He was perfect. That’s when it clicked. I sat down across from him.

“You’re a robot, aren’t you,” I said.

Read all our winning entries here.

Click here for details of our new competition!

Arc’s winning stories: Give and Take by Conor Powers-Smith

23 Nov

We all want to be better than we are. But people are so diverse, the bell-curve of “normal” so maddeningly wide and shallow — it’s hardly any wonder that our individual attempts at betterment are doomed to rather farcical failure.

Meanwhile, hardly a week goes by without an announcement that some ordinary human foible – distractability, shyness, lust – has been given a psychiatric label and its “victims” put on a pharmaceutical treatment. 

Take these two ideas, bang them together and, if you are as good a writer as Conor Powers-Smith, you end up with “Give and Take”, a runner-up in our recent competition, and a sharp, satirical take on suburban living ten, maybe twenty years hence.

Conor Powers-Smith grew up in New Jersey and Ireland, and currently lives on Cape Cod, where he’s a reporter. His stories have appeared in Abyss & Apex, Scifia, Fantastic Frontiers, Daily Science Fiction and Stupefying Stories.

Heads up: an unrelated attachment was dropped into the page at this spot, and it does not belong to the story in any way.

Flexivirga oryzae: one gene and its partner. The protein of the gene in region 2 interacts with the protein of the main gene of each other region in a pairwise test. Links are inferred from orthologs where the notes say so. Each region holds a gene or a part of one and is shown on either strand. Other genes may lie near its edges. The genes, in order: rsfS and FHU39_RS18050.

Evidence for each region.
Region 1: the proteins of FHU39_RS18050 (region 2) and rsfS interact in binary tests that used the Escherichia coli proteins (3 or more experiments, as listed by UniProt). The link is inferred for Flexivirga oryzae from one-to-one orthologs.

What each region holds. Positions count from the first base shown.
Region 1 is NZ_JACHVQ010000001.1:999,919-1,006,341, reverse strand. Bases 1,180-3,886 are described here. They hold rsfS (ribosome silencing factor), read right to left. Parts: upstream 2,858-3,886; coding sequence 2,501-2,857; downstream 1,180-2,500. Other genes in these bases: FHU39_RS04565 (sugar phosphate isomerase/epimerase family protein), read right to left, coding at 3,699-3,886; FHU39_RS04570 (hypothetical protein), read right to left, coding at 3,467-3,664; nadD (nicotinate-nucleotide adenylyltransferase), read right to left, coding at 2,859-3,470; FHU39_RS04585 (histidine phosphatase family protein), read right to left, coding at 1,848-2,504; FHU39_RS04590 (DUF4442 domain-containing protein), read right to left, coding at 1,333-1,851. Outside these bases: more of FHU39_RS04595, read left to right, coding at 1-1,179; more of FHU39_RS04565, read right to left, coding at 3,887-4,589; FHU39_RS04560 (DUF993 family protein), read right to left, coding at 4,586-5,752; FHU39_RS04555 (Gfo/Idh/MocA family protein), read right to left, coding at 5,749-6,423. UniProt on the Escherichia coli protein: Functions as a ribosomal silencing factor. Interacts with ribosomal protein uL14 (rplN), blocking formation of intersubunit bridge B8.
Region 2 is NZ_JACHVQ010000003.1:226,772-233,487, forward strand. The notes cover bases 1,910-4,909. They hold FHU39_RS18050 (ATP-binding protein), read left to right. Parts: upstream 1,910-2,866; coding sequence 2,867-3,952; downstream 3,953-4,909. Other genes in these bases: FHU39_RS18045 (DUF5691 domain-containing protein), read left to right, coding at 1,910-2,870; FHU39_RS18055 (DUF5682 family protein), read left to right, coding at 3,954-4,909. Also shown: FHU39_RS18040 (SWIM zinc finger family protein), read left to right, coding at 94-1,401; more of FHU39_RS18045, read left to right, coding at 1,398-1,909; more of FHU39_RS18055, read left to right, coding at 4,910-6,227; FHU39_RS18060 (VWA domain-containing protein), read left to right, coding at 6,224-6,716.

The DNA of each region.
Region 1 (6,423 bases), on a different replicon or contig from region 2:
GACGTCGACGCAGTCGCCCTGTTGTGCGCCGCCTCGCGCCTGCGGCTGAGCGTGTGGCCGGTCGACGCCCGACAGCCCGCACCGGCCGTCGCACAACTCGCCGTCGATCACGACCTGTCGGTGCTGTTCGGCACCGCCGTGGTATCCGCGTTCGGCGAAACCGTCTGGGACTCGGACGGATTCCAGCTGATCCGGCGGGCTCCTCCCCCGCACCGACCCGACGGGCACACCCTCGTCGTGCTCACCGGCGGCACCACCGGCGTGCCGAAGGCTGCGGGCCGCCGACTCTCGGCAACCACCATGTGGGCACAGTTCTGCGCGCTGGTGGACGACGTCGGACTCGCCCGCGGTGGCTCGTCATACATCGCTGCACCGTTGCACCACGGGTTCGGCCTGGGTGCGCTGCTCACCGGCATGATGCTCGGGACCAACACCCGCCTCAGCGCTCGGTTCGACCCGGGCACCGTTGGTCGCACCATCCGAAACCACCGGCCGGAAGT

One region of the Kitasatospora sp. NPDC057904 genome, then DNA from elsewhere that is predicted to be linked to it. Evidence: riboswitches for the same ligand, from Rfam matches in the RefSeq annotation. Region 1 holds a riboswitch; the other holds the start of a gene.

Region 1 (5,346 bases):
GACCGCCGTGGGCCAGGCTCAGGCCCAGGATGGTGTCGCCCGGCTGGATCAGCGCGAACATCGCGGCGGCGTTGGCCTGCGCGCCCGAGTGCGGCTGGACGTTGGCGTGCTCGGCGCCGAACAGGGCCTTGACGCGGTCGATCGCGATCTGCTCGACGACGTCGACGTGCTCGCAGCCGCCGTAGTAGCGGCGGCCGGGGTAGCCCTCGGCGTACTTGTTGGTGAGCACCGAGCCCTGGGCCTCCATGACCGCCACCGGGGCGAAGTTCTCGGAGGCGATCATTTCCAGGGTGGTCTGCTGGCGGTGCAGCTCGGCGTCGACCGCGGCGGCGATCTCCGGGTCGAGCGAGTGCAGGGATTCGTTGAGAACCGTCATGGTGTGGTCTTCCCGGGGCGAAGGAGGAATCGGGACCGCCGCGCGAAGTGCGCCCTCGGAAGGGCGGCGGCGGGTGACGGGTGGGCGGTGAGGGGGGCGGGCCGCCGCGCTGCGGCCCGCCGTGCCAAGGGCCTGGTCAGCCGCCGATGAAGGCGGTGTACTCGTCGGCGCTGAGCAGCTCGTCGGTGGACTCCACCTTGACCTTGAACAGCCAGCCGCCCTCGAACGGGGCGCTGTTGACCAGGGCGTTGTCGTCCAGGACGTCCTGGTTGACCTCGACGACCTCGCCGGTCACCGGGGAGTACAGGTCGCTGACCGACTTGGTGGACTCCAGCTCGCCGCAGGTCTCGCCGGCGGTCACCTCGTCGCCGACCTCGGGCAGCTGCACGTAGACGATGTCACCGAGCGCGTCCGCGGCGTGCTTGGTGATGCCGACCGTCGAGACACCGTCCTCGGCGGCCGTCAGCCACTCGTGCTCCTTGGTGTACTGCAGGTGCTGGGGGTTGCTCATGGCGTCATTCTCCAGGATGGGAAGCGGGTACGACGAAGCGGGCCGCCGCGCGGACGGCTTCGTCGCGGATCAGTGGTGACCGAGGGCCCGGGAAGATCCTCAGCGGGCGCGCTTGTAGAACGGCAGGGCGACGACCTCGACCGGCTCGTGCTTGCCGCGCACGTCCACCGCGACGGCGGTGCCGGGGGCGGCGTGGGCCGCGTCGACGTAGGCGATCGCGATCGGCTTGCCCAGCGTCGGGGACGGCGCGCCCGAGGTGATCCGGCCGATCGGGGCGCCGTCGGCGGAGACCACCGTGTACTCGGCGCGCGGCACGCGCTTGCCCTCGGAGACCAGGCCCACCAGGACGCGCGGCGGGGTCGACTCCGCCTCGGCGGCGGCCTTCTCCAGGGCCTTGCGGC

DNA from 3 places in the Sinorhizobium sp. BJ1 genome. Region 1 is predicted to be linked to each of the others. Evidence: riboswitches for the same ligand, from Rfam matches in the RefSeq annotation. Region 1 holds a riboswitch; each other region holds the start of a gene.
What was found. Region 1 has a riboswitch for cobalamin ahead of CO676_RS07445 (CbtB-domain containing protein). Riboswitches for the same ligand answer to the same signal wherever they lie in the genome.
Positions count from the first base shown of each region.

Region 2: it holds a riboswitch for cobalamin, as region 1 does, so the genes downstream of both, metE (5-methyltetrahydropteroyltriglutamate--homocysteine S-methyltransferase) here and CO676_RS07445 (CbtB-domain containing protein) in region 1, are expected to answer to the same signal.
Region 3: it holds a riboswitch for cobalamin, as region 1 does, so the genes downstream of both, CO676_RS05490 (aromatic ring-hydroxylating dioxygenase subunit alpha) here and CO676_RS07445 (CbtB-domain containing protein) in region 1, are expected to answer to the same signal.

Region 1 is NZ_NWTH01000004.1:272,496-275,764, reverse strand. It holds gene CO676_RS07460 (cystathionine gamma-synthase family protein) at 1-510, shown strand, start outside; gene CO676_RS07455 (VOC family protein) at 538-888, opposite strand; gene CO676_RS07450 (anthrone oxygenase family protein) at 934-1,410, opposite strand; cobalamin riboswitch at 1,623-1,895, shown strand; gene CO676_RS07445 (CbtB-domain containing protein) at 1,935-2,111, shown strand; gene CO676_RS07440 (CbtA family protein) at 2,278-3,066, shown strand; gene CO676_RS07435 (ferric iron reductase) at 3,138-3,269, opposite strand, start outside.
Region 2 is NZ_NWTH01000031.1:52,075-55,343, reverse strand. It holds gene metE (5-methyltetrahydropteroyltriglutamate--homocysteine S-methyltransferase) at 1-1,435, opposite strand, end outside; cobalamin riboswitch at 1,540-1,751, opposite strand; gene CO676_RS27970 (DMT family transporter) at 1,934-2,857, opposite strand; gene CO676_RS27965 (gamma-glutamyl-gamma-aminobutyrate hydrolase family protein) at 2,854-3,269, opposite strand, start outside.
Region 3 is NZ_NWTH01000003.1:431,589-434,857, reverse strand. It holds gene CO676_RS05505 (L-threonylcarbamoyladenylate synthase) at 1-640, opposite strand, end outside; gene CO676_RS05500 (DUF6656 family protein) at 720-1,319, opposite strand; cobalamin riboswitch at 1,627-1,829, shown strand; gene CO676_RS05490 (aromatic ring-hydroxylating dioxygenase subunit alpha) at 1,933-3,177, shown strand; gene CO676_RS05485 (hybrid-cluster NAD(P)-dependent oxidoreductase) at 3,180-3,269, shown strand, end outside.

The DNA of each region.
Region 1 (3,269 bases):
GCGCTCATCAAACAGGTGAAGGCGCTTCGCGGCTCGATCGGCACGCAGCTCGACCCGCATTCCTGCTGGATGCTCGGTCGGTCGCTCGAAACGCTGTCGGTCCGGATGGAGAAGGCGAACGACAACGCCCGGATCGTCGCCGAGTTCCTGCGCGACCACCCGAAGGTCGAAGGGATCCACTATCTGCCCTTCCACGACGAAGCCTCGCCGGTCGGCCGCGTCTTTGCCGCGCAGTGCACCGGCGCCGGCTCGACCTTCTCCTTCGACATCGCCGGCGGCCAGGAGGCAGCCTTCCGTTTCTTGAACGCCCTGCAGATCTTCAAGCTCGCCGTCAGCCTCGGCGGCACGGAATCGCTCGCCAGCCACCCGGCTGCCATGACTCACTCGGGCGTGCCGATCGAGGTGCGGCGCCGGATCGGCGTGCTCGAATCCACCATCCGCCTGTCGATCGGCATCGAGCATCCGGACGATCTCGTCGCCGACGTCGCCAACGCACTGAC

You can read Give and Take in its entirety here. There’s also a short extract below.

“Where’d you…” It was impossible to mistake the hesitation for anything but what it was: the consequence of Gil having begun the question without knowing what he was going to ask. He finished in a rush: “…get your shirt?”

Greg looked down at his simple blue-and-white-striped polo, by no means new. “Uh, I don’t know. I think I—”

“How bout your shoes? Where’d you get those? Oh, what size?”

Greg looked at Gavin, who said, “Gil went in last weekend. Can you guess what for?”

“Greg,” said Gil, very seriously. “Where’d…you get…your shoes?”

“I honestly don’t know.”

“Fine. But answer the question, you know? So what size?”


“Yeah right. You still have your car?”


“What year? Oh, and how many miles?”

Gavin said, “Gil. See that guy over there?” He pointed into the crowd, seemingly at random. “He used to play pro baseball.”

“What? Bullshit.”